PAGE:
Saffron extract (Safr’InsideTM) improves anxiety related behaviour in a mouse model of low-grade inflammation through the modulation of the microbiota and gut derived metabolites

Pontifex, Matthew G., Connell, Emily, Le Gall, Gwenaelle ORCID: https://orcid.org/0000-0002-1379-2196, Pourtau, Line, Gaudout, David, Angeloni, Cristina, Zallocco, Lorenzo, Ronci, Maurizio, Giusti, Laura, Muller, Michael ORCID: https://orcid.org/0000-0002-5930-9905 and Vauzour, David ORCID: https://orcid.org/0000-0001-5952-8756 (2022) Saffron extract (Safr’InsideTM) improves anxiety related behaviour in a mouse model of low-grade inflammation through the modulation of the microbiota and gut derived metabolites. Food & Function, 13 (23). pp. 12219-12233. ISSN 2042-6496

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Abstract

Treatment of anxiety and depression predominantly centres around pharmacological interventions, which have faced criticism for their associated side effects, lack of efficacy and low tolerability. Saffron, which is reportedly well tolerated in humans, has been recognised for its antidepressant and anti-anxiety properties. Indeed, we previously reported upon the efficacy of saffron extract supplementation in healthy adults with subclinical anxiety. However, the molecular aetiology remains unclear. In a rodent model of low-grade chronic inflammation, we explored the impact of a saffron extract (Safr'Inside™) supplemented at a physiological dose, which equated to 22 ± 1.2 mg per day human equivalent dose for a person of 60 kg. Behavioural tests (Open Field task, Y maze, Novel object recognition), caecal 16S rRNA microbial sequencing, caecal 1H NMR metabolomic analysis and 2DE brain proteomic analyses were completed to probe gut-brain axis interactions. Time occupying the centre of the Open Field maze (OF) was increased by 62% in saffron supplemented animals. This improvement in anxiety-related behaviour coincided with gut microbial shifts, notably Akkermansia, Muribaculaceae, Christensenellacae and Alloprevotella which significantly increased in response to saffron supplementation. Akkermansia and Muribaculaceae abundance negatively correlated with the neurotoxic metabolite dimethylamine which was reduced in saffron supplemented animals. Brain proteomic analysis highlighted several significantly altered proteins including ketimine reductase mu-crystallin which also correlated with dimethylamine concentration. Both dimethylamine and ketimine reductase mu-crystallin were associated with OF performance. This may be indicative of a novel interaction across the gut-brain axis which contributes to anxiety-related disorders.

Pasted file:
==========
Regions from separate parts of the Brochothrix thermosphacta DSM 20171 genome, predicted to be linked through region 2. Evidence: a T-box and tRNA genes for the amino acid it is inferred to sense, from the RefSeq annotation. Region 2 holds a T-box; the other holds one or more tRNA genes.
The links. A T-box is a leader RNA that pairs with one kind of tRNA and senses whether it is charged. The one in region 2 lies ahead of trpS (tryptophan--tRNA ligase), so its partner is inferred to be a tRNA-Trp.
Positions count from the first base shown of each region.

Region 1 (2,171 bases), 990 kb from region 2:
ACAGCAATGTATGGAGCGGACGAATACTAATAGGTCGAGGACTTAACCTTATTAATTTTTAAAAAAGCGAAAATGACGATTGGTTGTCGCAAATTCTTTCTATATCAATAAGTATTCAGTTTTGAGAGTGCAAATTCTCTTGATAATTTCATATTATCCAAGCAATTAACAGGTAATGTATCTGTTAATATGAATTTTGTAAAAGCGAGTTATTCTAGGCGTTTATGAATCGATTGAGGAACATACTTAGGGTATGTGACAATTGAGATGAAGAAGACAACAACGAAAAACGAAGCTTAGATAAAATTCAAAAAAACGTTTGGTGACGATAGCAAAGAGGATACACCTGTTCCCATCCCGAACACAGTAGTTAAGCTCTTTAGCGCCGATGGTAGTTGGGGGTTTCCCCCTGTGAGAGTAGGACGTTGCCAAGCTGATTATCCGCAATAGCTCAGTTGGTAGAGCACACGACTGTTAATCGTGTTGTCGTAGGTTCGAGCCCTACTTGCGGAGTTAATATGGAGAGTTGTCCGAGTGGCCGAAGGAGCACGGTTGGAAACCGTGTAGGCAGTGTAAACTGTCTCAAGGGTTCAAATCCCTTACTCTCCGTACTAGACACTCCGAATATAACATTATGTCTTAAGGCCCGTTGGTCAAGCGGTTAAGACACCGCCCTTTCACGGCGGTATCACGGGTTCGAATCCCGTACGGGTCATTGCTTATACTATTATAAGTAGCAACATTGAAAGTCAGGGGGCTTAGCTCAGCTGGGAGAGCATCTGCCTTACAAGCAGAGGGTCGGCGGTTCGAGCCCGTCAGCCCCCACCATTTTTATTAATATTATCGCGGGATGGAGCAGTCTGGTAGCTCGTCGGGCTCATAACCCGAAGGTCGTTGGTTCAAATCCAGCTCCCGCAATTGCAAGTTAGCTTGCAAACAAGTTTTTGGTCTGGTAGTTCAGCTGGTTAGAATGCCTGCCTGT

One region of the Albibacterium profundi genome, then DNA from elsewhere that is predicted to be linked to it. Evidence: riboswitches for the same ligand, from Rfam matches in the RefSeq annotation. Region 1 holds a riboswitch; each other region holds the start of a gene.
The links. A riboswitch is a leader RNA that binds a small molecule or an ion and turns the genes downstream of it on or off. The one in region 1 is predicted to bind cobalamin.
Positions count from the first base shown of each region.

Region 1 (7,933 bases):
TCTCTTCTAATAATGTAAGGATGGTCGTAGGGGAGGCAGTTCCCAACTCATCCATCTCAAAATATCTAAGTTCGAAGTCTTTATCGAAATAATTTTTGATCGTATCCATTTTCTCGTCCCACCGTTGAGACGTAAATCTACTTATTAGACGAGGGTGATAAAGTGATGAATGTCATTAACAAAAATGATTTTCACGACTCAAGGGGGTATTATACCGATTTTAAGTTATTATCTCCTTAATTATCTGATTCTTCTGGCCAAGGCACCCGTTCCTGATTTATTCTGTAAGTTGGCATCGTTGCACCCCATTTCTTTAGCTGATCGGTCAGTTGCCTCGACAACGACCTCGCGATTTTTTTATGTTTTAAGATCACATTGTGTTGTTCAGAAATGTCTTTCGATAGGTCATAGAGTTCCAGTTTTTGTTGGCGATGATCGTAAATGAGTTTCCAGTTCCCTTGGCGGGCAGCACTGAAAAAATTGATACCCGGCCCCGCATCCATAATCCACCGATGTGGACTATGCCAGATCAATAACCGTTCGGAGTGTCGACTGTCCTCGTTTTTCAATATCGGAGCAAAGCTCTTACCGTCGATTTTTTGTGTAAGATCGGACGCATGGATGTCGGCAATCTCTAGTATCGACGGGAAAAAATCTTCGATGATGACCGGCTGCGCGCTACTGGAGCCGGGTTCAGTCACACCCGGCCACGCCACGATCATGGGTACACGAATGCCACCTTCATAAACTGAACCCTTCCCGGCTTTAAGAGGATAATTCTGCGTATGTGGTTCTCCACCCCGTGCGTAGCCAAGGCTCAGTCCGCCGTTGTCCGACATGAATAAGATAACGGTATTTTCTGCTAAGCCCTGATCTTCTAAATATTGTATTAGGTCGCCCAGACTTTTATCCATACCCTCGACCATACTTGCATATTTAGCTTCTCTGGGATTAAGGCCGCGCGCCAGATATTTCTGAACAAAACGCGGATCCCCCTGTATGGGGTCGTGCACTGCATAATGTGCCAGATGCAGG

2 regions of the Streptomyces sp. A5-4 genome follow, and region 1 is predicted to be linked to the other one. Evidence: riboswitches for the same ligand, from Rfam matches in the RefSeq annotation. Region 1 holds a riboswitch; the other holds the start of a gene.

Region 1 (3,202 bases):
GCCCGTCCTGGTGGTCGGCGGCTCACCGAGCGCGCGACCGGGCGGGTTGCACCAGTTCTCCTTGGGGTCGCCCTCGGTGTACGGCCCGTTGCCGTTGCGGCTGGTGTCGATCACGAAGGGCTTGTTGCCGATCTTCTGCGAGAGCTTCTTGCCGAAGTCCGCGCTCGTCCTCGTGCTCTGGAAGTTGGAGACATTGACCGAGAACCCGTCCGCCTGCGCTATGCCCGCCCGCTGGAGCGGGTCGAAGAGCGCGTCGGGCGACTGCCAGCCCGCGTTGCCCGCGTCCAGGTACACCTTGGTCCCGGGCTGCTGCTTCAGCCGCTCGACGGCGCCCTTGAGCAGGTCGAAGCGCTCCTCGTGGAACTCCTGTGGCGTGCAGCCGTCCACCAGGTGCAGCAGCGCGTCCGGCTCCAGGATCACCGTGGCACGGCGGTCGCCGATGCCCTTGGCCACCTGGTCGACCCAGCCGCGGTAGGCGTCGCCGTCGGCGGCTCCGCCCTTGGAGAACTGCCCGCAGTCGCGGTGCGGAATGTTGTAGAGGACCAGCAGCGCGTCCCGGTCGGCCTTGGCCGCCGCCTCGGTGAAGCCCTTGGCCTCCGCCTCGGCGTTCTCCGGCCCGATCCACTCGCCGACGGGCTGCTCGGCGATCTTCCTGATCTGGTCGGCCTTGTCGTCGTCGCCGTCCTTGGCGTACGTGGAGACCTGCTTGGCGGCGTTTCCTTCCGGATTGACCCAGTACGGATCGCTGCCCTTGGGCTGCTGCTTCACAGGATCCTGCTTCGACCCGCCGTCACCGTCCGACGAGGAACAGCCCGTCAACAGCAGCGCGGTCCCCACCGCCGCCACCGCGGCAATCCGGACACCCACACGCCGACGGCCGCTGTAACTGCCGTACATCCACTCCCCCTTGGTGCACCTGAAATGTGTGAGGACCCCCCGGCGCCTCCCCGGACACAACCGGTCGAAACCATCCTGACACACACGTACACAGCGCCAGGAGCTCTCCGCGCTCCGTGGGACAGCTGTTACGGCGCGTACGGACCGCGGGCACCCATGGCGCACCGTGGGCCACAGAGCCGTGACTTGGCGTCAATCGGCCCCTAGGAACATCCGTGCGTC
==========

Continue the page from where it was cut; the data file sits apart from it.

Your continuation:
Item Type: Article
Additional Information: Funding Information: This project was funded by Activ'Inside (grant R209836) who received support for the Silver Brain Food project, a program co-financed by the “Future Investment Program” (Programme d'Investissements d'Avenir PIA3) and managed by the Investment General Secretariat and operated by Bpifrance.
Uncontrolled Keywords: carotenoids,safranal,microbiome,brain,gut-brain-axis,proteomic,metabolomic,mood,food science,sdg 3 - good health and well-being ,/dk/atira/pure/subjectarea/asjc/1100/1106
Faculty \ School: Faculty of Medicine and Health Sciences > Norwich Medical School
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Depositing User: LivePure Connector
Date Deposited: 31 Oct 2022 09:30
Last Modified: 19 Apr 2023 01:16
URI: https://ueaeprints.uea.ac.uk/id/eprint/89433
DOI: 10.1039/D2FO02739A

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